Designed by Ferry Porsche, the 356 was based on the Volkswagen created by his father, Ferdinand Porsche. Like the ‘Beetle’, the 356 used a platform chassis with a rear-mounted air-cooled engine and torsion bar independent suspension.

The 356 saw constant development, with its engine growing to 1.3 and then 1.5 liters, the split windscreen replaced by a one-piece, and the adoption of a Porsche synchromesh gearbox.

A cabriolet followed the original 356 Coupe, and in 1952, US importer Max Hoffman convinced Porsche to build 15 roadsters, leading to the Speedster in 1954. The Speedster was inspired by John von Neumann, who had modified a Gmünd-built Coupe into a lightweight competition car.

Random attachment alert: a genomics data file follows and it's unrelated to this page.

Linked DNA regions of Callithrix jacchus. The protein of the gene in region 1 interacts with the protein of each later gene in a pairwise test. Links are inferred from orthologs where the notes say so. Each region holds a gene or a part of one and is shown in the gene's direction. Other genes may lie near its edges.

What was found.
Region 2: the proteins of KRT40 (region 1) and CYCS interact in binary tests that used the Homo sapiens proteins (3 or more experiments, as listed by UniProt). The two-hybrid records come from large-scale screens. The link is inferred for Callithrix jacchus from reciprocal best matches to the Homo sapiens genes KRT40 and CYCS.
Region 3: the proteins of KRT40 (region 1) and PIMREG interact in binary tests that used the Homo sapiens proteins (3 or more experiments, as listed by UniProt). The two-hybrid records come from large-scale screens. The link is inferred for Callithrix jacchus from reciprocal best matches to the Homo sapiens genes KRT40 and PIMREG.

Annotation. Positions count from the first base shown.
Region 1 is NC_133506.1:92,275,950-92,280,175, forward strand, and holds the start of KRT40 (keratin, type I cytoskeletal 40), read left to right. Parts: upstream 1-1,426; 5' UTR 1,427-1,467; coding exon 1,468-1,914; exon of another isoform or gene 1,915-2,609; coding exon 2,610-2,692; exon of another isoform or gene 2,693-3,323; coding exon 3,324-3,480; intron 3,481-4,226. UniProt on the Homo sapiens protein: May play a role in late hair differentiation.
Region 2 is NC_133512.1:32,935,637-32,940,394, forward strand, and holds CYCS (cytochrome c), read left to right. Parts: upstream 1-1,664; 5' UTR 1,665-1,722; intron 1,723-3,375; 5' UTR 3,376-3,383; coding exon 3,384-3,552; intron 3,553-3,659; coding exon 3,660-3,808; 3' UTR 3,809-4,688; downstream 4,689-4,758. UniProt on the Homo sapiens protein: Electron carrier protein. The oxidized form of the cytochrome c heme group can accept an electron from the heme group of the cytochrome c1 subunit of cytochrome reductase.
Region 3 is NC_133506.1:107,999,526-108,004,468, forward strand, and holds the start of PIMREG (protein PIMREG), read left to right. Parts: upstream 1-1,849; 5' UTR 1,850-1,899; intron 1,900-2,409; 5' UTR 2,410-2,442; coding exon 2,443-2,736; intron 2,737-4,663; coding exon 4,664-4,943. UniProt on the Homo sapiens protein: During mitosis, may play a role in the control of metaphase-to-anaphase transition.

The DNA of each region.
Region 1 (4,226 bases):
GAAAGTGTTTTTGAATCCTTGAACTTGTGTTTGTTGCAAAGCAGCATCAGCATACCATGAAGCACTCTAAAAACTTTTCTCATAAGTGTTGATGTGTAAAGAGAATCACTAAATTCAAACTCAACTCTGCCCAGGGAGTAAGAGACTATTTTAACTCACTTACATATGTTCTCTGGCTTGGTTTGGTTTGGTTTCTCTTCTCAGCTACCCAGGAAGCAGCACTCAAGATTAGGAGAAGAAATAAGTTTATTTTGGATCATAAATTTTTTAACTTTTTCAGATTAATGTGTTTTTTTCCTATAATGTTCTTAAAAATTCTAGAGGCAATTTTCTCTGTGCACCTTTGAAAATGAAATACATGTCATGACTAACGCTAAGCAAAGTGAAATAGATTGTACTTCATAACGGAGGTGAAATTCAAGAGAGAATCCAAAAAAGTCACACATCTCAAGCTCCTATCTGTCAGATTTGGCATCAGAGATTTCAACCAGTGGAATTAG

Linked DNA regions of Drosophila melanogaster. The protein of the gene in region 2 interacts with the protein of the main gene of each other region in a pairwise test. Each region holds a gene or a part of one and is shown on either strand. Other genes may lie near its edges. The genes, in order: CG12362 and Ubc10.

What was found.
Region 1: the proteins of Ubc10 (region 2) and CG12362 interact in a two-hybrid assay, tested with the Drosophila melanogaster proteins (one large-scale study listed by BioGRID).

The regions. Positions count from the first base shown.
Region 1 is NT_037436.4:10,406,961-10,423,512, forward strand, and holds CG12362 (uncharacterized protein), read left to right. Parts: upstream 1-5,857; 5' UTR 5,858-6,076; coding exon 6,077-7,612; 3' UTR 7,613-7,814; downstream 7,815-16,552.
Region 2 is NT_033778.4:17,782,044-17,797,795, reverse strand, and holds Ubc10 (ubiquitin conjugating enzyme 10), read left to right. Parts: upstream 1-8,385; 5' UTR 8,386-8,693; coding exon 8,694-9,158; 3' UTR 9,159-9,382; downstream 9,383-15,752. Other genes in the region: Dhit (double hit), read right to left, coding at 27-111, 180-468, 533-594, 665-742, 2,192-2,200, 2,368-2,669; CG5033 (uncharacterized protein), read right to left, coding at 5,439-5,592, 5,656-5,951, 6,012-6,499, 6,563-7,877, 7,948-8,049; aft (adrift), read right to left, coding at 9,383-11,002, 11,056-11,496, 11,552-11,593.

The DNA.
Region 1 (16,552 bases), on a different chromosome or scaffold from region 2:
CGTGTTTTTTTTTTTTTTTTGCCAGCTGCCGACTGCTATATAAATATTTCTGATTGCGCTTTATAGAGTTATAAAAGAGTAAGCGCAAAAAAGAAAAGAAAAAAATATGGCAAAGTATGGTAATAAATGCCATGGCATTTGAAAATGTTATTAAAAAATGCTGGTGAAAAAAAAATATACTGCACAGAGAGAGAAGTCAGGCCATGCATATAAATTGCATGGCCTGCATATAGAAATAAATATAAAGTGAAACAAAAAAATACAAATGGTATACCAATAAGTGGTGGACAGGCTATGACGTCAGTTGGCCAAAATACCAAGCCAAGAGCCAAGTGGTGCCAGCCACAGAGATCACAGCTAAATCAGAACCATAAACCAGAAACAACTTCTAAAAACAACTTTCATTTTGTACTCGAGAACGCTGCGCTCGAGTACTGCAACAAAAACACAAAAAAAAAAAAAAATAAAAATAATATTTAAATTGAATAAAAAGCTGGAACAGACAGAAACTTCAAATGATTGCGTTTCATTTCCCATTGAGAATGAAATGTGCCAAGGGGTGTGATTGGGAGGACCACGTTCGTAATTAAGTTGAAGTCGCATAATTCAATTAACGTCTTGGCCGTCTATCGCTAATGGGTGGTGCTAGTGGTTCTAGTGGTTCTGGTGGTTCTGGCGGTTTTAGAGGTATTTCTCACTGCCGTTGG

Distinguished by its low wraparound windshield, retractable hood, lower waistline, trim strip, and bucket seats, the Speedster was designed to compete with cheaper British sports cars. It initially had a 1.5-liter engine, later upgraded to a 1.6-liter, 60bhp engine in the 1955 356A.

The optional Super tune boosted power to 75bhp, enabling over 100mph. Priced at $2,995, the Speedster was the lightest 356 model, enhancing its performance. Its style, performance, and value made it popular, with 4,822 units produced between 1954 and 1958.

Photos by Andrew Trahan courtesy of RM Sotheby’s